Logo-banner

Mechanisms of Marine Carbon Storage and Coupled Carbon, Nitrogen and Sulphur cycles in response to global change (MCS-CNS)

Summary of the project

The marine carbon cycle is influenced by anthropogenic activities, affecting  global climate change and casting a significant impact on ecosystems. However, the sensitivity of marine biogeochemical cycles to climate change remains unclear, especially for key processes which influence the long-term health of marine ecosystems. The biological pump (BP) and recently proposed microbial carbon pump (MCP) are major mechanisms for biological carbon sequestration in the ocean. Understanding the dynamics of the MCP in conjunction with the  BP, over geological timescales, would help to predict future climate trends.Through focusing on the interaction of MCP and BP, the coupling of carbon, nitrogen and sulphur cycles, and the integration and comparison of modern days with critical periods of Earth history, the project aims to decipher the mechanisms of marine carbon storage, biogeochemical processes in response to climate change and anthropogenic activities, and their impacts on ecosystems. Four research themes focused on the South China Sea and the Bohai Sea of China will include: a) the interaction between MCP and BP; b) the elemental biogeochemical cycles across sediment-water interface (and their contribution to carbon storage); c) the variation of regional carbon pool in response to global climate change, and anthropogenic activities and; d) the coupled carbon, nitrogen and sulphur cycles in response to deep time global change and their effects on marine ecosystems. This research tries to fill the critical gap between short-term processes in modern oceans and the long-term effects through ancient times. The goal of the project is to provide a comprehensive understanding of the responses of marine carbon pool to global climate change on multiple spatiotemporal scales, and to identify the naturally or anthropogenically-driven  ocean acidification processes, key processes of carbon storage, and their impact on marine ecosystems. This project will build up a platform to bring together scientists from the marine-, life- and Earth-sciences, including twenty two scientists and over thirty students from seven state key laboratories of six universities or institutes in China for the coming five years.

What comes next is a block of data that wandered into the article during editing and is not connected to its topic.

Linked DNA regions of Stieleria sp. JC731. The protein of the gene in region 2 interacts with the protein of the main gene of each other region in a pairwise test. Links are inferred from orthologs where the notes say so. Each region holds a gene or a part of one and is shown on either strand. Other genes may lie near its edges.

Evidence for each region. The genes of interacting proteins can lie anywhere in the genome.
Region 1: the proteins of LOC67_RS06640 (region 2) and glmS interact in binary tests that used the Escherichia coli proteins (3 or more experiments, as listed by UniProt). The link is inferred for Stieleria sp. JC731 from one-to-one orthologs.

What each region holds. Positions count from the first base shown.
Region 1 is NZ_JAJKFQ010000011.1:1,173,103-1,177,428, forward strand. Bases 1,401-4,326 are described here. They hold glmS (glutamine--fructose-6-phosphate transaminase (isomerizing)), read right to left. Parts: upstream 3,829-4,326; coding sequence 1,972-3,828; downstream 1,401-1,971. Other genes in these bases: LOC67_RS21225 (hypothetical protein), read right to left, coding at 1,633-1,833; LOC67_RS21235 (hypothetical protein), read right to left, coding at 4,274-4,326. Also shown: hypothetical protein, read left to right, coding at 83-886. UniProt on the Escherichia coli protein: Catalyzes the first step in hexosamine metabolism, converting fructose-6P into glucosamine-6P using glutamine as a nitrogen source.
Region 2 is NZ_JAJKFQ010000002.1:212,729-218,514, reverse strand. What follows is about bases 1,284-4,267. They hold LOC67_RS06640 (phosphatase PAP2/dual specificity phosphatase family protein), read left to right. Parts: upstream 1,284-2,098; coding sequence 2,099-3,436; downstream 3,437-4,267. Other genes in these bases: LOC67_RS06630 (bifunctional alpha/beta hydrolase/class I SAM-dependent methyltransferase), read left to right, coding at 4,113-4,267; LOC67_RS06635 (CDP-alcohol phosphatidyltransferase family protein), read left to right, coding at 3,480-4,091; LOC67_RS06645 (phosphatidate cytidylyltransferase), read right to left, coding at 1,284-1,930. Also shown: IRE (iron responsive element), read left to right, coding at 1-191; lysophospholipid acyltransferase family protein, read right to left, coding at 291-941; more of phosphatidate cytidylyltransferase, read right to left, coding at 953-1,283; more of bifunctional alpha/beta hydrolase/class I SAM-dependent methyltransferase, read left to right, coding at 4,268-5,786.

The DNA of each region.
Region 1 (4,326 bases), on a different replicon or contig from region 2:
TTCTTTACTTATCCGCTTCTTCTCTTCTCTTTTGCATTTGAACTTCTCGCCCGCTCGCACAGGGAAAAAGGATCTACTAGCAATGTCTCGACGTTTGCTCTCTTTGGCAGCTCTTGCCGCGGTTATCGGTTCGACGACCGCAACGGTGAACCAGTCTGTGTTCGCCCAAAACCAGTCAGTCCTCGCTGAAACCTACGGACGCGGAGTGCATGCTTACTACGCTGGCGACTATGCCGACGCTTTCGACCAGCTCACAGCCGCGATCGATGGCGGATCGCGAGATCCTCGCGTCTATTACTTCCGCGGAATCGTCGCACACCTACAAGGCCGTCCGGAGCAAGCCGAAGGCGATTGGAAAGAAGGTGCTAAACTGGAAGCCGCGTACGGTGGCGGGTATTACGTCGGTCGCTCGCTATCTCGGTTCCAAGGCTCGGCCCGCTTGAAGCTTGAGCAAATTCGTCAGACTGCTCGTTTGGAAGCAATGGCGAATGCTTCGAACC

The themes of this project are:

  1. The interaction between the microbial carbon pump (MCP) and biological pump (BP) and its contribution to marine carbon storage. Key issues include 1) the time sequence of observation for biological pump, the controlling physical-chemical and biological processes and organic carbon fluxes to the deep oceans, 2) chemical and biological mechanisms for the interaction of MCP with BP, and 3) coupled physical and biogeochemical process modelling based on ROMS-CoSiNE, to evaluate the interaction between the MCP and BP.
  2. The effect of the carbon, nitrogen and sulphur cycles across the sediment-water interface and its contribution to marine carbon storage. Key issues include 1) sedimentary organic carbon variation in different environments, 2) microbial mediation in coupling carbon, nitrogen and sulphur cycles during sedimentation, and 3) models and patterns of elemental biogeochemical cycles across the sediment-water interface.
  3. The regional carbon pool in response to recent global climate change. Seasonal acidification in the Bohai Sea in East China is particularly targeted. Key issues include 1) the interaction between the MCP and BP under acidification scenarios and their response to global change, 2) the coupled carbon, nitrogen and sulphur cycles under acidification scenario, 3) the trend of ocean acidification with increasing anthropogenic influence.
  4. The coupling of carbon, nitrogen and sulphur cycles in response to deep-time global change. Three time intervals are selected to decipher the relationship between climate, biogeochemical cycles, oceanic chemistry and ecosystems;  the last deglaciation, the Permian-Triassic boundary at 252 million years ago when the most severe mass extinction occurred in association with the sharp increase of temperature, and the Neoproterozoic age of 630 million years ago when the snowball Earth episode terminated. Key issues include 1) the coupling of carbon, nitrogen and sulphur cycles, 2) the microbial contribution to changes in oceanic chemistry, and 3) the response of elemental biogeochemistry cycles to global changes and their impact on ecosystems.

Area of study

South China Sea, and Bohai Sea 

Time Table for activities

July 2016 - May 2021